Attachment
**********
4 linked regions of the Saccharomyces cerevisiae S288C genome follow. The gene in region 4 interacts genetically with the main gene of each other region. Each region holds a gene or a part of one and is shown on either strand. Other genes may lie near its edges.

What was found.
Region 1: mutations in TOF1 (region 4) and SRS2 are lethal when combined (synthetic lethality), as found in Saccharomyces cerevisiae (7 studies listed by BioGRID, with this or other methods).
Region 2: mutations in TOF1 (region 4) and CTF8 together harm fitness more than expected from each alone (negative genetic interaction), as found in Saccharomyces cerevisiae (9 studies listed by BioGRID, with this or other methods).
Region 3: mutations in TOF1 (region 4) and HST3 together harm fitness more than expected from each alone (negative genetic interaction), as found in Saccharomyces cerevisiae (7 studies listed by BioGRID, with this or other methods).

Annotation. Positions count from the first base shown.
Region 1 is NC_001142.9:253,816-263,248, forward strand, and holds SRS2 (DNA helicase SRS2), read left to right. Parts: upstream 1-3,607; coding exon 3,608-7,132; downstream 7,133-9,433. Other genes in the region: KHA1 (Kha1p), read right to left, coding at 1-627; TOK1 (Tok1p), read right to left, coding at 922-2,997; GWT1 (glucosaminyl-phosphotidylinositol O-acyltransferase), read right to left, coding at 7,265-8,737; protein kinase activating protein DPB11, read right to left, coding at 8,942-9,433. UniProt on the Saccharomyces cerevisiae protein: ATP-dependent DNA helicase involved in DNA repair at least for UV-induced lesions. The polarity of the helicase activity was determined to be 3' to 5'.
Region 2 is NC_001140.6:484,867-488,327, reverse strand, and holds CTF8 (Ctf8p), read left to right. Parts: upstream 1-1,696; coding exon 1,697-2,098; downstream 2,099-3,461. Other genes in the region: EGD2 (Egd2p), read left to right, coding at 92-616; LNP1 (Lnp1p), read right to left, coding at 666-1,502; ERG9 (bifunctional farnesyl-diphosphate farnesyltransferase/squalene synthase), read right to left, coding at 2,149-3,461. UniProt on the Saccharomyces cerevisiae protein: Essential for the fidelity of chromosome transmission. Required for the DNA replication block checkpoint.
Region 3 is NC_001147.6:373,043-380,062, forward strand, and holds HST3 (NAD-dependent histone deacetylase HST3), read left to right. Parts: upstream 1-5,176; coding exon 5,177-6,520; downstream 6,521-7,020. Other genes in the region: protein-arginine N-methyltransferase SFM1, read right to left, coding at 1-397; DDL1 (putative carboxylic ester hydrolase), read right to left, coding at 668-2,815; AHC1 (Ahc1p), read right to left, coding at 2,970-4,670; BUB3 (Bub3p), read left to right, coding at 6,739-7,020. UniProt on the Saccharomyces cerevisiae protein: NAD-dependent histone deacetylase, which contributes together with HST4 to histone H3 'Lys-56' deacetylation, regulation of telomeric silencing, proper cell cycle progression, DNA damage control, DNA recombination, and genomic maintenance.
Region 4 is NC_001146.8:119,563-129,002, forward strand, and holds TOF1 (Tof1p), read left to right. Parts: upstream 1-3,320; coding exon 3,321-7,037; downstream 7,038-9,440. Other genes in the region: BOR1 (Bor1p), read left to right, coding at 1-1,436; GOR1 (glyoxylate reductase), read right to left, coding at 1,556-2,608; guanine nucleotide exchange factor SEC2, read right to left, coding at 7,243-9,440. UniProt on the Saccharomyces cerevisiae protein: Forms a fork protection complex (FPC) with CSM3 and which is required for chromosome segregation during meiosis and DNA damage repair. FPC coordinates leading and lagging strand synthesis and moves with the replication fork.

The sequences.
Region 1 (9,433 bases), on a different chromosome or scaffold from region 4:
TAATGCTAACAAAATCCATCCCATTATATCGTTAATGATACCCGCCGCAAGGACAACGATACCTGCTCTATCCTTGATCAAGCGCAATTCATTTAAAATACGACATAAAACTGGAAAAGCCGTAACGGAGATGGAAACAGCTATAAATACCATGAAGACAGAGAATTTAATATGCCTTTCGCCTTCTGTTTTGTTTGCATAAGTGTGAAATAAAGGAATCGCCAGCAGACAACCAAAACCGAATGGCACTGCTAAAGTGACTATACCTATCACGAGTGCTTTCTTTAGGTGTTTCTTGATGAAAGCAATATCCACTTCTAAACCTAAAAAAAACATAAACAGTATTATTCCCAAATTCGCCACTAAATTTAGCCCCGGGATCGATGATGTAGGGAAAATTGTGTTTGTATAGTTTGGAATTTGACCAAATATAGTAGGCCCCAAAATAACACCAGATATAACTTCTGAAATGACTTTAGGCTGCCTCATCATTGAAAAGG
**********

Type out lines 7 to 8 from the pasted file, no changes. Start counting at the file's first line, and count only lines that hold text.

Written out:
Region 1 is NC_001142.9:253,816-263,248, forward strand, and holds SRS2 (DNA helicase SRS2), read left to right. Parts: upstream 1-3,607; coding exon 3,608-7,132; downstream 7,133-9,433. Other genes in the region: KHA1 (Kha1p), read right to left, coding at 1-627; TOK1 (Tok1p), read right to left, coding at 922-2,997; GWT1 (glucosaminyl-phosphotidylinositol O-acyltransferase), read right to left, coding at 7,265-8,737; protein kinase activating protein DPB11, read right to left, coding at 8,942-9,433. UniProt on the Saccharomyces cerevisiae protein: ATP-dependent DNA helicase involved in DNA repair at least for UV-induced lesions. The polarity of the helicase activity was determined to be 3' to 5'.
Region 2 is NC_001140.6:484,867-488,327, reverse strand, and holds CTF8 (Ctf8p), read left to right. Parts: upstream 1-1,696; coding exon 1,697-2,098; downstream 2,099-3,461. Other genes in the region: EGD2 (Egd2p), read left to right, coding at 92-616; LNP1 (Lnp1p), read right to left, coding at 666-1,502; ERG9 (bifunctional farnesyl-diphosphate farnesyltransferase/squalene synthase), read right to left, coding at 2,149-3,461. UniProt on the Saccharomyces cerevisiae protein: Essential for the fidelity of chromosome transmission. Required for the DNA replication block checkpoint.